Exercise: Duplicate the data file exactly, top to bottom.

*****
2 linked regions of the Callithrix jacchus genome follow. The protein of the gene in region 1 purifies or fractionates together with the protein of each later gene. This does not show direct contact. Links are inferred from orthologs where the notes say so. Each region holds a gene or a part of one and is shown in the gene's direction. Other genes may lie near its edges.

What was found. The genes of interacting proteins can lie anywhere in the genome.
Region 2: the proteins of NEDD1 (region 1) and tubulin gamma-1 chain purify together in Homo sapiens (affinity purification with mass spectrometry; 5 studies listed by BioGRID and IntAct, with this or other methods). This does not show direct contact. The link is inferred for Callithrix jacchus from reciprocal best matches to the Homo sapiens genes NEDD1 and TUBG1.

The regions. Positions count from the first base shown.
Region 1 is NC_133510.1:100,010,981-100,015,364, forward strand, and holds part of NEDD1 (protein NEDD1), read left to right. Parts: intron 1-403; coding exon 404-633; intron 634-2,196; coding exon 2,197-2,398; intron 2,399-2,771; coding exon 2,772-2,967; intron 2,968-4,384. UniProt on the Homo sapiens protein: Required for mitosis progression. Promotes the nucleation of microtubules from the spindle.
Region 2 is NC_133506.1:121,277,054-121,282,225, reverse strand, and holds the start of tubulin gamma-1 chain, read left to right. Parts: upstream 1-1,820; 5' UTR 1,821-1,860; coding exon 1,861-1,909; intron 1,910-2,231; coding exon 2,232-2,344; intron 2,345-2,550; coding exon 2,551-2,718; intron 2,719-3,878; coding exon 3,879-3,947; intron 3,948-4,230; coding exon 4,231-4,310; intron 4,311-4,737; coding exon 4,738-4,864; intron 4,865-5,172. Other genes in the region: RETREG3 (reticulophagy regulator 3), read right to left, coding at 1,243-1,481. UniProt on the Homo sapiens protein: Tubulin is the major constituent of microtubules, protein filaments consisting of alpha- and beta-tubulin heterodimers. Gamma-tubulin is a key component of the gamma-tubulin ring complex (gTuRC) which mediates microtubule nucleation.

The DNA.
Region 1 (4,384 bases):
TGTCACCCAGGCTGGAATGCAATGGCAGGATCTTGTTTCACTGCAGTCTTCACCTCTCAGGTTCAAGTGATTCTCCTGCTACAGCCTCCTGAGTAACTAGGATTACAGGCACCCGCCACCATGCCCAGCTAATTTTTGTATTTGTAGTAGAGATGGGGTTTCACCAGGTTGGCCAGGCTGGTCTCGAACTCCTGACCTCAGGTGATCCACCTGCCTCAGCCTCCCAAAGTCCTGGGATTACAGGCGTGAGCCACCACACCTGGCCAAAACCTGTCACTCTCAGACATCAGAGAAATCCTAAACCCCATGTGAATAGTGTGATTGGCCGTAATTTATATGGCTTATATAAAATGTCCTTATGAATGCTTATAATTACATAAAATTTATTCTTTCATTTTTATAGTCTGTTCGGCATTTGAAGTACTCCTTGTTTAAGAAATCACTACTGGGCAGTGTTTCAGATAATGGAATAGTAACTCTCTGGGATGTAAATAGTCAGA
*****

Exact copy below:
2 linked regions of the Callithrix jacchus genome follow. The protein of the gene in region 1 purifies or fractionates together with the protein of each later gene. This does not show direct contact. Links are inferred from orthologs where the notes say so. Each region holds a gene or a part of one and is shown in the gene's direction. Other genes may lie near its edges.

What was found. The genes of interacting proteins can lie anywhere in the genome.
Region 2: the proteins of NEDD1 (region 1) and tubulin gamma-1 chain purify together in Homo sapiens (affinity purification with mass spectrometry; 5 studies listed by BioGRID and IntAct, with this or other methods). This does not show direct contact. The link is inferred for Callithrix jacchus from reciprocal best matches to the Homo sapiens genes NEDD1 and TUBG1.

The regions. Positions count from the first base shown.
Region 1 is NC_133510.1:100,010,981-100,015,364, forward strand, and holds part of NEDD1 (protein NEDD1), read left to right. Parts: intron 1-403; coding exon 404-633; intron 634-2,196; coding exon 2,197-2,398; intron 2,399-2,771; coding exon 2,772-2,967; intron 2,968-4,384. UniProt on the Homo sapiens protein: Required for mitosis progression. Promotes the nucleation of microtubules from the spindle.
Region 2 is NC_133506.1:121,277,054-121,282,225, reverse strand, and holds the start of tubulin gamma-1 chain, read left to right. Parts: upstream 1-1,820; 5' UTR 1,821-1,860; coding exon 1,861-1,909; intron 1,910-2,231; coding exon 2,232-2,344; intron 2,345-2,550; coding exon 2,551-2,718; intron 2,719-3,878; coding exon 3,879-3,947; intron 3,948-4,230; coding exon 4,231-4,310; intron 4,311-4,737; coding exon 4,738-4,864; intron 4,865-5,172. Other genes in the region: RETREG3 (reticulophagy regulator 3), read right to left, coding at 1,243-1,481. UniProt on the Homo sapiens protein: Tubulin is the major constituent of microtubules, protein filaments consisting of alpha- and beta-tubulin heterodimers. Gamma-tubulin is a key component of the gamma-tubulin ring complex (gTuRC) which mediates microtubule nucleation.

The DNA.
Region 1 (4,384 bases):
TGTCACCCAGGCTGGAATGCAATGGCAGGATCTTGTTTCACTGCAGTCTTCACCTCTCAGGTTCAAGTGATTCTCCTGCTACAGCCTCCTGAGTAACTAGGATTACAGGCACCCGCCACCATGCCCAGCTAATTTTTGTATTTGTAGTAGAGATGGGGTTTCACCAGGTTGGCCAGGCTGGTCTCGAACTCCTGACCTCAGGTGATCCACCTGCCTCAGCCTCCCAAAGTCCTGGGATTACAGGCGTGAGCCACCACACCTGGCCAAAACCTGTCACTCTCAGACATCAGAGAAATCCTAAACCCCATGTGAATAGTGTGATTGGCCGTAATTTATATGGCTTATATAAAATGTCCTTATGAATGCTTATAATTACATAAAATTTATTCTTTCATTTTTATAGTCTGTTCGGCATTTGAAGTACTCCTTGTTTAAGAAATCACTACTGGGCAGTGTTTCAGATAATGGAATAGTAACTCTCTGGGATGTAAATAGTCAGA